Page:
Nightly News   |  October 26, 2013

Walmart heiress brings art to Arkansas youth

When you think of Arkansas, art may not be the first word to come to mind but don’t tell that to Walmart heiress Alice Walton who has built a world class art museum on the edge of the Ozarks, attracting millions of visitors in recent years. NBC’s Harry Smith reports.

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This content comes from Closed Captioning that was broadcast along with this program.

>>> finally tonight our making a difference report is about a woman reaching out to give children the value of art measured in the lives of those who get to see it. harry smith tonight in bentonville , arkansas .

>> reporter: art and arkansas are not two words that necessarily roll off the tongue together. don't tell that to the alice wallton. she built a museum that's drawn more than a million visitors in less than two years. this building, this museum is on old walton family land, a place where you used to run around.

>> catch crawdads.

>> reporter: okay. the little girl who used to catch crawdads in a bentonville creek is the youngest daughter of sam walton , founder of walmart.

>> i remember what my mom told me. she'd say, you know, alice , if you give the thing that you love the most you will be giving the right gift.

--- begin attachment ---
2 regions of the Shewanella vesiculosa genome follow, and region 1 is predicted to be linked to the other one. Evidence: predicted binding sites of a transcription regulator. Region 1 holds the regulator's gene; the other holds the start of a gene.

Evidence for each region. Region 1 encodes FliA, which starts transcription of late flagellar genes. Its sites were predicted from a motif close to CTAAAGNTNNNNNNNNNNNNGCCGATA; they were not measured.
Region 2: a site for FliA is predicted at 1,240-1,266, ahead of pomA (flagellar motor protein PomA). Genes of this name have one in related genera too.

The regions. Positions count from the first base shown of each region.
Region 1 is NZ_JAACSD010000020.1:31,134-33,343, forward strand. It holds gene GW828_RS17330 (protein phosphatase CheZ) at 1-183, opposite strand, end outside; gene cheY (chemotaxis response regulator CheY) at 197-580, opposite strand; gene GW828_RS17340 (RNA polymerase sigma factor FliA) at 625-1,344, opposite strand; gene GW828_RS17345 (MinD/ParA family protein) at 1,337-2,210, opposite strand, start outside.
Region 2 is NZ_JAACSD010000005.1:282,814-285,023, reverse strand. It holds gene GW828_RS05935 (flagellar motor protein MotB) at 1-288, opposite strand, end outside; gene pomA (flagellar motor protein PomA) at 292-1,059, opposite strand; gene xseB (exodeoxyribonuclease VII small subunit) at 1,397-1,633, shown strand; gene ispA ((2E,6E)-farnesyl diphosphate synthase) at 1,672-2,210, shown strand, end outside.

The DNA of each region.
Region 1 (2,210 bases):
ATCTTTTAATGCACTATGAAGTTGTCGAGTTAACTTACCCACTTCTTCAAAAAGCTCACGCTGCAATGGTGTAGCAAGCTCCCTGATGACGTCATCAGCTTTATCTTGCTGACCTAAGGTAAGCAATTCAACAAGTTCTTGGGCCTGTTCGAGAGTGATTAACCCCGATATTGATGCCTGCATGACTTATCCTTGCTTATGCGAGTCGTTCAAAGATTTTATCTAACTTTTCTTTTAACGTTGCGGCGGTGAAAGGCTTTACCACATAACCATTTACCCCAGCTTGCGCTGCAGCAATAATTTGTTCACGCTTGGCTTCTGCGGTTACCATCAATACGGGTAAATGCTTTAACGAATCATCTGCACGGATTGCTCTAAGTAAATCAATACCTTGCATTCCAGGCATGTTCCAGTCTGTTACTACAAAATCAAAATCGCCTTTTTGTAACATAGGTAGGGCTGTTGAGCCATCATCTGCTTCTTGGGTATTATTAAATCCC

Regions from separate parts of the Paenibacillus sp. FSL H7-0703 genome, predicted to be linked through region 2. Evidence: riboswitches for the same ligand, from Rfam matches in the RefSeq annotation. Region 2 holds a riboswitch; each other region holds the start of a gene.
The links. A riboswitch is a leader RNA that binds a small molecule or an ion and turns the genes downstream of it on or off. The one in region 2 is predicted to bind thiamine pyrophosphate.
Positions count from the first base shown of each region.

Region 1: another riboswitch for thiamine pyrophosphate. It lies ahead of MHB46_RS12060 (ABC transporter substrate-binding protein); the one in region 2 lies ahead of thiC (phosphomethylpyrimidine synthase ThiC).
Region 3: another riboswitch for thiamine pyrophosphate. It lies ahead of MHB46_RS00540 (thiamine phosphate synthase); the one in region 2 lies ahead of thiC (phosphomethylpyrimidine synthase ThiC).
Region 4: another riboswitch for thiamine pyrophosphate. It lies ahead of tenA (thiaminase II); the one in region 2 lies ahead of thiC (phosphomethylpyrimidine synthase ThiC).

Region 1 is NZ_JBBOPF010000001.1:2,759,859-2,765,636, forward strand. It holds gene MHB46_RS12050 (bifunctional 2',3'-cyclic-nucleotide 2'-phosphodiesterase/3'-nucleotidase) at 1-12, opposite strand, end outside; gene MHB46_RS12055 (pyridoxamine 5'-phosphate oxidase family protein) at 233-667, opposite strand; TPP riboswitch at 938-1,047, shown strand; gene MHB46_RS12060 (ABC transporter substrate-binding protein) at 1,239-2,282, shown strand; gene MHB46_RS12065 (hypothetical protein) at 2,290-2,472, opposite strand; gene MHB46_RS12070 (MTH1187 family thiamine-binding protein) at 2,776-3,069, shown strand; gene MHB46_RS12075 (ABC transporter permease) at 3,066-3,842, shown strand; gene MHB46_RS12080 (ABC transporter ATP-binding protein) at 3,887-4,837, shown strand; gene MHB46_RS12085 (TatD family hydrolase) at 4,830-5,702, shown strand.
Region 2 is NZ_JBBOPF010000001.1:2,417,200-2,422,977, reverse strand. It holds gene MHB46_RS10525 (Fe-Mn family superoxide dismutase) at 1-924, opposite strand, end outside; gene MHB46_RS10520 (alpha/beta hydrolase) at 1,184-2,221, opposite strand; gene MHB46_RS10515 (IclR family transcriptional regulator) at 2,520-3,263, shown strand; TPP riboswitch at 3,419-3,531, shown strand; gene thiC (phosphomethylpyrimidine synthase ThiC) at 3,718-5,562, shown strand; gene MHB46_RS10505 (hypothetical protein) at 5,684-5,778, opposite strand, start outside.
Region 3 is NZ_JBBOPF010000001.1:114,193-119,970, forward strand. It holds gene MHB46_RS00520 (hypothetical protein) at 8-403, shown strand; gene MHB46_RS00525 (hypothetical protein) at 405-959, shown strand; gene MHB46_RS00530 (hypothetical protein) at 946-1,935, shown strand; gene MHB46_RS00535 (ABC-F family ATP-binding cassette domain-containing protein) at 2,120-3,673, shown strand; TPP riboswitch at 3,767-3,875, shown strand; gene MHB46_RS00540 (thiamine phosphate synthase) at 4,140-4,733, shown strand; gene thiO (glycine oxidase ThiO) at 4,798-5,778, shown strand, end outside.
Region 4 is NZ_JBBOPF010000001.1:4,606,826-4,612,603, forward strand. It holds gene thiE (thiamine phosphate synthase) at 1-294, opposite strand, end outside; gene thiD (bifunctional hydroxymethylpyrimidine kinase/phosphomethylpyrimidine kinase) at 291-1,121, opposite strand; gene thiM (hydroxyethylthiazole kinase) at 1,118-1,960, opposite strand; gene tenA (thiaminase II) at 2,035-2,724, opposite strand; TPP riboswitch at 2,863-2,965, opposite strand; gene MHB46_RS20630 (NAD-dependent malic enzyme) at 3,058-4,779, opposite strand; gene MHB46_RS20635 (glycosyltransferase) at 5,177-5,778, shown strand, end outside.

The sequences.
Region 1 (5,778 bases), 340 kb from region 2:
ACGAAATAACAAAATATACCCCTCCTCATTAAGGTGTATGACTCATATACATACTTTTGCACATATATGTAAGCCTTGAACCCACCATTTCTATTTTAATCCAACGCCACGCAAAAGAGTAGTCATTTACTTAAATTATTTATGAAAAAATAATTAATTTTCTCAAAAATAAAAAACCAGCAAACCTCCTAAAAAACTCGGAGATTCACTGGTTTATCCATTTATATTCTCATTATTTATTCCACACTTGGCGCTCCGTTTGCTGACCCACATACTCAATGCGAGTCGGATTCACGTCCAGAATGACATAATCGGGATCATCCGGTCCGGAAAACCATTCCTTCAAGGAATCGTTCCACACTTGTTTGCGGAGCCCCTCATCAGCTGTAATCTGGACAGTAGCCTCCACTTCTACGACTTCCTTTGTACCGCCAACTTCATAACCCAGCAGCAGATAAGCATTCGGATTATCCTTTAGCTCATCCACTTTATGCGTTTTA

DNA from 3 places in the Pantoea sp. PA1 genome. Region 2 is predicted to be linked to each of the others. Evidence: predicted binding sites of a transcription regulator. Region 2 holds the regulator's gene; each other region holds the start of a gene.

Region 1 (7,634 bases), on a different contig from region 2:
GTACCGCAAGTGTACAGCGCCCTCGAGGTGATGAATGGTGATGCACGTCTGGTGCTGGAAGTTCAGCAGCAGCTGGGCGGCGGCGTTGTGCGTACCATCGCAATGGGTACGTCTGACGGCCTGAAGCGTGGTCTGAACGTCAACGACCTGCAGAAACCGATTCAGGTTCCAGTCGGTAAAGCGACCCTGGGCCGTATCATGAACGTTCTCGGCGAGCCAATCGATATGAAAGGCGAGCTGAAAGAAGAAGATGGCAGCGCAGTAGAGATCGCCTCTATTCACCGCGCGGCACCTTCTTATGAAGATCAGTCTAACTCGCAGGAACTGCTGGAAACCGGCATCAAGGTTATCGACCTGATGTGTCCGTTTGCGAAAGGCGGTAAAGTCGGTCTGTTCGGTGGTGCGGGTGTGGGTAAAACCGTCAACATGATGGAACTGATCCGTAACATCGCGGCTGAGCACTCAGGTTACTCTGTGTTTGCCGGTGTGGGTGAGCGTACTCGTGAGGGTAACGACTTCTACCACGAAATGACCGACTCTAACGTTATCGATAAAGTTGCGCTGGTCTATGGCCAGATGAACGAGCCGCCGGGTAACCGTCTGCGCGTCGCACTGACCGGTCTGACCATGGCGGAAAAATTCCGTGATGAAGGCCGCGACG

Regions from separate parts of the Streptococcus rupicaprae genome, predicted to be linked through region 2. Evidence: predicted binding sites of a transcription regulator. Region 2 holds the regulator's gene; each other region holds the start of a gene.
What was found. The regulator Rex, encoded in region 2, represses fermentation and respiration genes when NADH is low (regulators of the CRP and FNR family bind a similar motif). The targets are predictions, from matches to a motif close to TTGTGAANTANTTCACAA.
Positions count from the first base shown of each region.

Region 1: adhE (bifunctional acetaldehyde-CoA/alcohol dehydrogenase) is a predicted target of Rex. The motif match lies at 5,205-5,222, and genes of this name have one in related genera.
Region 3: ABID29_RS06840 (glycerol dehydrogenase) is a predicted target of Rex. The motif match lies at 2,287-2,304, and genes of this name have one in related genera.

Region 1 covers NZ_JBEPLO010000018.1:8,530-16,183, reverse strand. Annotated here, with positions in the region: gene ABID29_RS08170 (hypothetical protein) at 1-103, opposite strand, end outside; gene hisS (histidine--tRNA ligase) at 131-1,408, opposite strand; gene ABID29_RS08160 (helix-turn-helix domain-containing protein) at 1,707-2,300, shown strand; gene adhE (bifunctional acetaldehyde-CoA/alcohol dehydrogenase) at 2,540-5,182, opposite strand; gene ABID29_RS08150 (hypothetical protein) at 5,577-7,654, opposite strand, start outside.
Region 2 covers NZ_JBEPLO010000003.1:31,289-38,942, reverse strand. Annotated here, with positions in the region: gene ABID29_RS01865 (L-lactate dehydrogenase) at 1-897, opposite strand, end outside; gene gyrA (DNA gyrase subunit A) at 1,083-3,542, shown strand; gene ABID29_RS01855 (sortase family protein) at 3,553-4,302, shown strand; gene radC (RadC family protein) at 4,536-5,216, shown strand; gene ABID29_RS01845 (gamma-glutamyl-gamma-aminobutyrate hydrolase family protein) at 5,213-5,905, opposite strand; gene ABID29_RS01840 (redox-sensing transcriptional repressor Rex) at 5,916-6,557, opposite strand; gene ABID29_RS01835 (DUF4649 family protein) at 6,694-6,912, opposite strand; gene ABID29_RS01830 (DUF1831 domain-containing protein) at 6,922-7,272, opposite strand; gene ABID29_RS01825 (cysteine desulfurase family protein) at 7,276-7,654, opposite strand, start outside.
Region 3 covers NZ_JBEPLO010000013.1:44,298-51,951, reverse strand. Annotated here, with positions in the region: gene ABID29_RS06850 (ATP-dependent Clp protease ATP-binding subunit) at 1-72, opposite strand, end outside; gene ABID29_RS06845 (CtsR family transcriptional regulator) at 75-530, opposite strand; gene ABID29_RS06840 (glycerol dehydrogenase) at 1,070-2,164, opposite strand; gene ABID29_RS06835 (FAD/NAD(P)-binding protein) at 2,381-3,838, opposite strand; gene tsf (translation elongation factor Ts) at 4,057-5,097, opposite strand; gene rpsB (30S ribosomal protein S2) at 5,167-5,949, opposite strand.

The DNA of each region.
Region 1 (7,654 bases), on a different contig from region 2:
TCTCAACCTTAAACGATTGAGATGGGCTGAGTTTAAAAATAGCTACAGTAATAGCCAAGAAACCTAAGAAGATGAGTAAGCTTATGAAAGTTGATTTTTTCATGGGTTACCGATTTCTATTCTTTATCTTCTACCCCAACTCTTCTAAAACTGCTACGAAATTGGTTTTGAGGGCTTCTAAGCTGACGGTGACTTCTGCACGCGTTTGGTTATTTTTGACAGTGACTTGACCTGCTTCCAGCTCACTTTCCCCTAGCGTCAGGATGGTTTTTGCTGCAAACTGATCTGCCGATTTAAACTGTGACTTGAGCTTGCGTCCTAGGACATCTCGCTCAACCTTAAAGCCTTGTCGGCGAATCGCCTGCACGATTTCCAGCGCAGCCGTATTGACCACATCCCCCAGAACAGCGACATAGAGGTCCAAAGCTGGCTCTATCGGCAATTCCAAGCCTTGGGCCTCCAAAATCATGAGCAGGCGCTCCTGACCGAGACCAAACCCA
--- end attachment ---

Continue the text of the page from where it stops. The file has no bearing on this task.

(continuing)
>> what alice love it is most is american art . she and her siblings built a place for it called crystal bridges . when you see people walk through here now, especially children, what does it do for you?

>> reporter: it hits me right here.

>> she's moved not just because the children seem to be enjoying it so much but because she knows it is making a difference in their lives. university of arkansas researchers completed a massive study of children who visit crystal bridges and the results are significant. children who visit the museum have significantly improved critical thinking, better recall and greater empathy. the poorer the student, the bigger the visit's impact. art makes a difference.

>> reporter: that's why -- so much. i see everything in pictures.

>> that's why in an age where american schools teach to the test and a field trip to a museum might be seen as an extravagance crystal bridges pays for the bus and feeds this students lunch. admission is free. some days alice leads a tour or two. still following her mother's advice -- giving what she loves the most. harry smith , nbc news, bentonville , arkansas .

>> reporter: that's "nbc nightly news" for this saturday. i'm lester holt reporting from new york. i will see you tomorrow morning on "today." then right back here tomorrow evening. have a good night, everyone. -- captions